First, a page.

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Q3 earnings season is now more than half over, with over 70% of S&P 500 companies reporting as of last Friday (Nov. 1).

As is usually the case, some companies have posted surprise results to the upside, and many companies have disappointed.

Recently, there has been an interesting development in the relatively favorable treatment of both outperforming and underperforming companies.

Axios reports in its article “Investors more bullish on good earnings and less bearish on bad,”

“U.S. stock market investors are showing their bullish bias this earnings season, buying big on companies that beat expectations and going easy on selling companies that miss.

“‘Shares of companies that topped forecasts rose an average of 2% in the two days after reporting results, beating the five-year average of 1%, according to data compiled by FactSet. Those that fell short have averaged a 2.1% pullback, below the half-decade average of 2.6%,’ WSJ’s Michael Wursthorn reports.

“‘So far, the winners are outpacing the losers. … 66% have risen in subsequent trading sessions, a five-year high.’”

The enthusiasm, says Axios, has come despite FactSet data showing overall S&P 500 earnings are on pace to decline by almost 3% in Q3, falling for the third quarter in a row.

FactSet provided this earnings and revenue update as of the end of last week:

• “In terms of earnings, the percentage of companies reporting actual EPS above estimates (76%) is above the 5-year average.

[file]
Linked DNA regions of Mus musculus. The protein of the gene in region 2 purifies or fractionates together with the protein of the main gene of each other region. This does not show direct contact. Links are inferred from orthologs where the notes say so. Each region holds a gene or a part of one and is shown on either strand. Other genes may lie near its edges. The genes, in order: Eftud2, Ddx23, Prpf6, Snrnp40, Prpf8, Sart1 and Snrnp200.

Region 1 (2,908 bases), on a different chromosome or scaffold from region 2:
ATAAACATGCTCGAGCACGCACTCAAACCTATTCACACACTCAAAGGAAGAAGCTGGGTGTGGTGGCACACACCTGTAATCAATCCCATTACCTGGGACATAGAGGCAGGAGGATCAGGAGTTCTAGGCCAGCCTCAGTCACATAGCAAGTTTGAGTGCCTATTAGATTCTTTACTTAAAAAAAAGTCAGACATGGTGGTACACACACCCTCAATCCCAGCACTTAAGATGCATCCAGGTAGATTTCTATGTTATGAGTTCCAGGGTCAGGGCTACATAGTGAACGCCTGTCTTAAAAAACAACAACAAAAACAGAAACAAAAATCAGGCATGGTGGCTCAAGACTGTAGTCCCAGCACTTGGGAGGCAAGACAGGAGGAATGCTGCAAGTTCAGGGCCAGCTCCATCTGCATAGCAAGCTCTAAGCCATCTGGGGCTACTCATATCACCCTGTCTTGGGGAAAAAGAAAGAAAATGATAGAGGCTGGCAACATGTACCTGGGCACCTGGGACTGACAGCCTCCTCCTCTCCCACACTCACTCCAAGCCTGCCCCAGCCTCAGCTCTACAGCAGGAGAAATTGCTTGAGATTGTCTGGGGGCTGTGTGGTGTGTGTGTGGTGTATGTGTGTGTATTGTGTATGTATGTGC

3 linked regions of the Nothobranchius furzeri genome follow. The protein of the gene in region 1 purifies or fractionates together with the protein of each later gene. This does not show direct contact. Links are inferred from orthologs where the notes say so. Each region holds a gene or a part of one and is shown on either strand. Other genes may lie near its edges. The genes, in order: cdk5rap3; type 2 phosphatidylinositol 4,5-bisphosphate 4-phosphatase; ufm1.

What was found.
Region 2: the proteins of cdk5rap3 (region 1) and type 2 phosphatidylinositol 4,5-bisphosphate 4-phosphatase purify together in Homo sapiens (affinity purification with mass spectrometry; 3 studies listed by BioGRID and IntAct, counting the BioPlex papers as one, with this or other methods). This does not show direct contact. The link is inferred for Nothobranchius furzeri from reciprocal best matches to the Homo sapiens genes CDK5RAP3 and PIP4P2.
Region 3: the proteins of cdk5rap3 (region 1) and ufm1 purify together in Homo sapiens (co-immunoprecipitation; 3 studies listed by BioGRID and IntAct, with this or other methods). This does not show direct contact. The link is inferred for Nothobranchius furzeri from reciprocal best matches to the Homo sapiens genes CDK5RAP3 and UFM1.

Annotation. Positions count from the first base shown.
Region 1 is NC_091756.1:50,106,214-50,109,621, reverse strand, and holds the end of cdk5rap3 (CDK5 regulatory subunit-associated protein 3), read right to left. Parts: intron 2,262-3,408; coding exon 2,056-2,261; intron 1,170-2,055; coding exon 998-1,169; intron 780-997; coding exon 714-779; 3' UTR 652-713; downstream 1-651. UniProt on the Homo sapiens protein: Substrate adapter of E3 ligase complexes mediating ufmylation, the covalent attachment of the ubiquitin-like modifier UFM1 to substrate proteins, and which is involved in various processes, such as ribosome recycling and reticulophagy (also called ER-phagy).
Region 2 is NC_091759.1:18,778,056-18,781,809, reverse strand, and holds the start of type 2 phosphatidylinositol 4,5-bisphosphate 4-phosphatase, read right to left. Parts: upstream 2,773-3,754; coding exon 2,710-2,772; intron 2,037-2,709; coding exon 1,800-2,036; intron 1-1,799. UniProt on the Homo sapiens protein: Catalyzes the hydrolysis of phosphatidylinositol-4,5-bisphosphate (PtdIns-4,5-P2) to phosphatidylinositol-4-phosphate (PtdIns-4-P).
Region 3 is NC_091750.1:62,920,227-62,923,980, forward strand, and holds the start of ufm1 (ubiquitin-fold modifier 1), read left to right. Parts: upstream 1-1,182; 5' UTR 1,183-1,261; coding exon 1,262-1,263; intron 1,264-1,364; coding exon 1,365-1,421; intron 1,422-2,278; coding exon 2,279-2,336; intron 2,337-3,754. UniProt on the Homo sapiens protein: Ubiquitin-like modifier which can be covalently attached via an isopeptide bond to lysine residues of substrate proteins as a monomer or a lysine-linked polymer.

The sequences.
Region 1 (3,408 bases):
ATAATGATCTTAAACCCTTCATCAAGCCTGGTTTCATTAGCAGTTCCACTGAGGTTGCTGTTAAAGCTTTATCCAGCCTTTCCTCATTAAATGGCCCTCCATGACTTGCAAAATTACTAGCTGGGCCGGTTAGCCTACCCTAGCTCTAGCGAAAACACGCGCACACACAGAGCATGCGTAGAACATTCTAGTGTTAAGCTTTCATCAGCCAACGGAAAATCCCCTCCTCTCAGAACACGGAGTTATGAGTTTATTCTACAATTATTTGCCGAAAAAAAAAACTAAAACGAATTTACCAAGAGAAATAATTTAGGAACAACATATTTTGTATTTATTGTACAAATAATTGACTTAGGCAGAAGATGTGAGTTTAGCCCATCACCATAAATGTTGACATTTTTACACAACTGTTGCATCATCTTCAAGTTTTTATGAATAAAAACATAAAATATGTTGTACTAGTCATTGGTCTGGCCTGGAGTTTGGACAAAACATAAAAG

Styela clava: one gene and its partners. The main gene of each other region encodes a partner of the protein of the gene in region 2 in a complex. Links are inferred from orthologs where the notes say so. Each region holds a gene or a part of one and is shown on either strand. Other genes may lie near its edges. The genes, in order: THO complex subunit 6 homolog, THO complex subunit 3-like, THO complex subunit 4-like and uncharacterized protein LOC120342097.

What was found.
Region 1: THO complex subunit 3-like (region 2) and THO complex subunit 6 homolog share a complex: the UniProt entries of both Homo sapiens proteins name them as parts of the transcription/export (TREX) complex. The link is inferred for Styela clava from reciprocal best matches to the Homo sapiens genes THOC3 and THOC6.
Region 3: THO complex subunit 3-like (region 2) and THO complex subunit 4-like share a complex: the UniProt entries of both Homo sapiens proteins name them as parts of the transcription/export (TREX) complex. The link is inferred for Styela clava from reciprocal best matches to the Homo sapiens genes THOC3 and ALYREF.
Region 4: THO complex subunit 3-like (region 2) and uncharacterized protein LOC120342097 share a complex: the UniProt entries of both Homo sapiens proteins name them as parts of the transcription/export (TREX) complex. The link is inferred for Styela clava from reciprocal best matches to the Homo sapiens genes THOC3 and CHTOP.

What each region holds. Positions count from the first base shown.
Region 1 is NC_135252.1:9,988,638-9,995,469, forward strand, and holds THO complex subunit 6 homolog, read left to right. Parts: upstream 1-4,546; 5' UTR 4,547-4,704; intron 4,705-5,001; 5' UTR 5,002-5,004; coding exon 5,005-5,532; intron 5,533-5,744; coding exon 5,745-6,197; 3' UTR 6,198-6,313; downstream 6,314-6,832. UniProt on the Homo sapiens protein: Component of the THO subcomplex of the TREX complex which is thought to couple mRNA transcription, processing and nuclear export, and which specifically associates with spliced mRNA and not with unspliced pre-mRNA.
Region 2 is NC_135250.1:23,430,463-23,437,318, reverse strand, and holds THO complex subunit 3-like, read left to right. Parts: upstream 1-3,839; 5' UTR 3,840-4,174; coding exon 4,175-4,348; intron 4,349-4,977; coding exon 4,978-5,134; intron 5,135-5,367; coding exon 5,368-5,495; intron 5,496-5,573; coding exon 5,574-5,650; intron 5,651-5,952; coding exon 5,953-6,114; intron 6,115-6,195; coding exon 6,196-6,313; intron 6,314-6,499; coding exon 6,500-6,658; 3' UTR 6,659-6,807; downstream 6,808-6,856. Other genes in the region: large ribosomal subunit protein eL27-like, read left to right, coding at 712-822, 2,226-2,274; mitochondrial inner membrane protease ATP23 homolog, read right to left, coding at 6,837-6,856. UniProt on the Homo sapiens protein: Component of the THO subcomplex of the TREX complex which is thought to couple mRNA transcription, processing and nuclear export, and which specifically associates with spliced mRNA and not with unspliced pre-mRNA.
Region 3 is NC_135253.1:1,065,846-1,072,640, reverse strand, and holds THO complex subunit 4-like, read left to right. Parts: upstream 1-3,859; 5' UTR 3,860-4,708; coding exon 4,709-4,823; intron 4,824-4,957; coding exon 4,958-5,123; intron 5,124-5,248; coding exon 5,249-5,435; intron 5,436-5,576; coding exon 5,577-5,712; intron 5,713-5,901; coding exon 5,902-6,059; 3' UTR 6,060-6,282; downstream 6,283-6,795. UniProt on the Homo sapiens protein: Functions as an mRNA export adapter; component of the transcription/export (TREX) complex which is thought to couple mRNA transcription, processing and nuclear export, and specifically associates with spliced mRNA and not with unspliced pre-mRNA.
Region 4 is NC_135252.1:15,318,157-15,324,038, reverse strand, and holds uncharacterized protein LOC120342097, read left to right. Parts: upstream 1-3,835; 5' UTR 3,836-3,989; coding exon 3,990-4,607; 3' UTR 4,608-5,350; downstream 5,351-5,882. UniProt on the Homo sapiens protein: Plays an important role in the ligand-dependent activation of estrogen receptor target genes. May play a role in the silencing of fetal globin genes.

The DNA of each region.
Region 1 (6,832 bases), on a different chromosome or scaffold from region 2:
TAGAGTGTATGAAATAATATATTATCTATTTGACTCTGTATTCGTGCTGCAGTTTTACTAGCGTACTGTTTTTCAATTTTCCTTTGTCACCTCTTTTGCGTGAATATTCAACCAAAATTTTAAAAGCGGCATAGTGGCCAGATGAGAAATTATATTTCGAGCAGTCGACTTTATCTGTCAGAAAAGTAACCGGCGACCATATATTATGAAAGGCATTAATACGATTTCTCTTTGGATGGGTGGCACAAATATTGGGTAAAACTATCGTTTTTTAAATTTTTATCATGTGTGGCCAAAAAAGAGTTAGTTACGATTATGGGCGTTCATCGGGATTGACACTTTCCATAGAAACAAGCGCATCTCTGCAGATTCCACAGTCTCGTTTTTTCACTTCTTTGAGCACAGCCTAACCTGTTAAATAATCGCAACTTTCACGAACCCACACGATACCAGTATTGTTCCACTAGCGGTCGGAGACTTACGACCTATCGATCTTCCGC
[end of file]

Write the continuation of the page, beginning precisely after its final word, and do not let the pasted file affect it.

• “In terms of sales, the percentage of companies (61%) reporting actual sales above estimates is above the 5-year average.

• “The blended (combines actual results for companies that have reported and estimated results for companies that have yet to report) earnings decline for the third quarter is -2.7%, which is smaller than the earnings decline of -3.8% last week.

• “If -2.7% is the actual decline for the quarter, it will mark the first time the index has reported three straight quarters of year-over-year declines in earnings since Q4 2015 through Q2 2016. It will also mark the largest year-over-year decline in earnings reported by the index since Q2 2016 (-3.2%).

• “The blended revenue growth rate for the third quarter is 3.1%, which is above the revenue growth rate of 2.8% last week. Positive revenue surprises reported by companies in multiple sectors were responsible for the increase in the overall revenue growth rate during the week. If 3.1% is the actual growth rate for the quarter, it will mark the lowest revenue growth rate for the index since Q3 2016 (2.7%).”


Source: FactSet

Bespoke Investment Group took a look last Friday at the earnings results for the S&P 1500, with over 1,100 companies reporting, and found that 70% of companies were exceeding bottom-line earnings-per-share expectations (Figure 2).

This was a strong result, but revenue “beats” were far lower, coming in at 58% (Figure 3).


Source: Bespoke Investment Group


Source: Bespoke Investment Group

As far as the outlook for Q4 2019 now stands, FactSet says the S&P 500 is now projected to report a slight year-over-year decline in earnings. If this happens, it will “mark the first time the index will have reported four consecutive quarters of year-over-year earnings declines since Q3 2015 through Q2 2016.”

However, FactSet reports, “analysts currently expect earnings growth to return in the first quarter of 2020 (5.6%).”

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